School infrastructure is inadequate. Approximately 16 percent of public schools have no electricity, almost 50 percent have no water, and 60 percent are without toilets. Well-trained teachers are in short supply, and most do not have access to modern learning resources or new teaching techniques.

Girls in Pakistan do not have equal access to education. Parents who can’t afford to send all of their children to school usually send the boys and keep the girls at home, since boys are seen as the future breadwinners for the family. For cultural reasons, parents often don’t want to send their daughters to schools lacking separate toilet facilities, separate water sources for hand washing, and “boundary walls” to provide adequate security and protection.

Our aim is to increase girls’ attendance and improve the quality of education in rural, impoverished areas of Punjab Province, Pakistan.

How the Project will work

Working with Oxfam, Soroptimists can help improve educational access and opportunity for more than 1,000 girls and 500 boys – and enhance the overall quality of primary education through teacher training, classroom rehabilitation, and community support and involvement:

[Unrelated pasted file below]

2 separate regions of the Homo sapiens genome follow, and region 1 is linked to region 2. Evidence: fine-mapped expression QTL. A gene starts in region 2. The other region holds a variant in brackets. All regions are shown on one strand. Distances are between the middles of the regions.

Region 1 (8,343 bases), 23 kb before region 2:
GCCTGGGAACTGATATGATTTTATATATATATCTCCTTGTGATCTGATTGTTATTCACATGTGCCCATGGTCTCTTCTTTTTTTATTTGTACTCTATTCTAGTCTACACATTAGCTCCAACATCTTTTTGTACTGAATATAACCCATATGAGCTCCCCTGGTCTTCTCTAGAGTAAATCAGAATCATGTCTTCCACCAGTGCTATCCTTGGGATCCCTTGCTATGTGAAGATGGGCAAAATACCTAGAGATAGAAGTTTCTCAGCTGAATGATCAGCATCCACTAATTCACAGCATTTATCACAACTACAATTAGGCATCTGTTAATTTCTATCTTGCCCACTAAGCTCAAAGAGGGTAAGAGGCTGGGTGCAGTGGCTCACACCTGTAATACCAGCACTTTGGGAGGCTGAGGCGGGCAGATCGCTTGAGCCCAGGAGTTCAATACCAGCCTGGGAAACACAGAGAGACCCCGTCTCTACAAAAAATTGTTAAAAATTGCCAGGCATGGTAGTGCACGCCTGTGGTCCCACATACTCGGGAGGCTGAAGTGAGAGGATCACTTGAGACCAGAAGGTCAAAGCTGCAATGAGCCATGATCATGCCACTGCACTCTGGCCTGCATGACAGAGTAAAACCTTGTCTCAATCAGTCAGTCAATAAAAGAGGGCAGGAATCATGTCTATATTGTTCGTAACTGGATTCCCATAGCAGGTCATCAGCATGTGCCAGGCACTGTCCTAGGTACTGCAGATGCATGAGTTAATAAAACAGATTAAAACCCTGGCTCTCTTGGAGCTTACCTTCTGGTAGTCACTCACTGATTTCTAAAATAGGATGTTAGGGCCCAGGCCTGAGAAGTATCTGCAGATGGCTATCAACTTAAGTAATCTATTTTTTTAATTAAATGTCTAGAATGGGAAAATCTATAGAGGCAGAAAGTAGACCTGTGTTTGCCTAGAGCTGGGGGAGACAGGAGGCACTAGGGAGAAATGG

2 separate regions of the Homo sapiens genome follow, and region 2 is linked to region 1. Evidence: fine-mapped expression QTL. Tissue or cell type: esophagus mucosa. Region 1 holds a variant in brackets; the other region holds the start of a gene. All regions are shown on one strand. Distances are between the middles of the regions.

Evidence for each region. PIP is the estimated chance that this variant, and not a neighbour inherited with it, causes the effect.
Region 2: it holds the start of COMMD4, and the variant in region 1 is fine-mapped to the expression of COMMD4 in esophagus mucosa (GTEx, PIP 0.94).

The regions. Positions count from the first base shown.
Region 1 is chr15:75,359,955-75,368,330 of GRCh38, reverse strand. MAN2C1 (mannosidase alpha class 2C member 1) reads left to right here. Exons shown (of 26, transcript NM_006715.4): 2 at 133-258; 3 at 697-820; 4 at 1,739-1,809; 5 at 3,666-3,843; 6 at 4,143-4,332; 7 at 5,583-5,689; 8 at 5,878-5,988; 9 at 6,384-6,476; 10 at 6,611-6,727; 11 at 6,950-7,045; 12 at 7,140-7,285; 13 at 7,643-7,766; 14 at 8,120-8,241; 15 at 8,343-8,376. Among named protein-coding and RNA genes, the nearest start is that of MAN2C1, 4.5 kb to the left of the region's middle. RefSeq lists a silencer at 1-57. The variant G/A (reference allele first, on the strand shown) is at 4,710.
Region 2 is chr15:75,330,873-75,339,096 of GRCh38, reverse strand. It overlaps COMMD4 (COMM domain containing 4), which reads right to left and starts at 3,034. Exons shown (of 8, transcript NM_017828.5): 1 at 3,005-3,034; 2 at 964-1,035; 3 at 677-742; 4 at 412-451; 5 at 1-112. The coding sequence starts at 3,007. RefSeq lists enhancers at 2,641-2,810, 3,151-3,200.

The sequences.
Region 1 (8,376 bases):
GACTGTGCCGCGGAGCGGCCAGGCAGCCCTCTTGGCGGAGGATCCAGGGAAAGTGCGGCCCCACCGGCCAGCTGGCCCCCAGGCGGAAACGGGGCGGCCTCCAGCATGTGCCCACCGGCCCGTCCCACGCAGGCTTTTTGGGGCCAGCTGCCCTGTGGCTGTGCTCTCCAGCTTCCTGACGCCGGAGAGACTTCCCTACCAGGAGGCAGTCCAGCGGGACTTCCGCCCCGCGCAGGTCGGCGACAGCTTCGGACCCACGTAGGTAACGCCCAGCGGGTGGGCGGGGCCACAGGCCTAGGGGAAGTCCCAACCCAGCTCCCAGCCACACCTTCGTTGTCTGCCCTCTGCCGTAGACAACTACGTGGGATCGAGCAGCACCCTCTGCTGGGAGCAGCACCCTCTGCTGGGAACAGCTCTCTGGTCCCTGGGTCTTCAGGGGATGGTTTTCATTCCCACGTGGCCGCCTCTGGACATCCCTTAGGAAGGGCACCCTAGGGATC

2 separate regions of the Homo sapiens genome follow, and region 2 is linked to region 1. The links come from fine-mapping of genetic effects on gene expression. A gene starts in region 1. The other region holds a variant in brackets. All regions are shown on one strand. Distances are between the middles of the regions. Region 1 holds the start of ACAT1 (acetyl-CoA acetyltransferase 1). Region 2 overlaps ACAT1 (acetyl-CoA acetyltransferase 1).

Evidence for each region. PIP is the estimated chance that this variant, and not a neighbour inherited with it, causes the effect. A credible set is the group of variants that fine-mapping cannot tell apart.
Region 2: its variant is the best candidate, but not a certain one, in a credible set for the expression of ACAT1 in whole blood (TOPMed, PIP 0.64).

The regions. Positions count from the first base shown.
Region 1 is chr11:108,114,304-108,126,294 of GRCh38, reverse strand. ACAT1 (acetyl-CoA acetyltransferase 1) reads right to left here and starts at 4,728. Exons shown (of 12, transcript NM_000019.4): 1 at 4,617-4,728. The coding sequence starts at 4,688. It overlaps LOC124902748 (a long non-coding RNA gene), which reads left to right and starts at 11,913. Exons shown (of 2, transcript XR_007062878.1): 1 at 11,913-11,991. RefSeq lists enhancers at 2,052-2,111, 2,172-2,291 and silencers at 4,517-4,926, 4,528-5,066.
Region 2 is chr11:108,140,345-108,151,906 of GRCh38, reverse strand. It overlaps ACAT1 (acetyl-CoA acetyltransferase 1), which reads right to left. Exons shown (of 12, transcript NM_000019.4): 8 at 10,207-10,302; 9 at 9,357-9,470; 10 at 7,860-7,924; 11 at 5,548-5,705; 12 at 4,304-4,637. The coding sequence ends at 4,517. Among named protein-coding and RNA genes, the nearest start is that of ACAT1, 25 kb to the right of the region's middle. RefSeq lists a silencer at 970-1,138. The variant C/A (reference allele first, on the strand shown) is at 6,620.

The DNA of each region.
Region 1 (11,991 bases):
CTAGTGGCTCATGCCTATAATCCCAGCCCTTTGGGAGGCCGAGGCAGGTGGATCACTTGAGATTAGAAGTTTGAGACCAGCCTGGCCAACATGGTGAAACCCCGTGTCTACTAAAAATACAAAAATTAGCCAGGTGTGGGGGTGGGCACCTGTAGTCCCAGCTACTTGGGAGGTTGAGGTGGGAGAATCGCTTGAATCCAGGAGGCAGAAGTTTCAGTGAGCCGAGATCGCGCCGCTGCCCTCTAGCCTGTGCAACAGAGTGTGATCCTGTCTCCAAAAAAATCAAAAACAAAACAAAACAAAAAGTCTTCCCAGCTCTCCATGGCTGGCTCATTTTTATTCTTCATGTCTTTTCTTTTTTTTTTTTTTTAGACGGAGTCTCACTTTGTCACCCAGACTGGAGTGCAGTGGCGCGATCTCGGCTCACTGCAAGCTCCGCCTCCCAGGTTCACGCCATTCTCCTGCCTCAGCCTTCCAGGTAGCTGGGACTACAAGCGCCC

40 teachers will be trained in women’s issues and child-friendly teaching techniques.

24 classrooms will be constructed and the physical environment of schools will be enhanced.

Awareness will be raised among educational organizations and the local community about the importance of equal access to education for boys and girls.

What your donation will provide:

GBP £1,000 (US $1,900) will buy essential furniture for 30 classrooms.

GBP £2,000 (US $3,800) will provide teacher training for 40 teachers.

GBP £5,000 (US $9,500) will pay for the construction/repair of 12 toilets and six water pumps.

GBP £8,000 (US $15,200) will provide a Resource Centre for Teachers.

from the Soroptimist International Site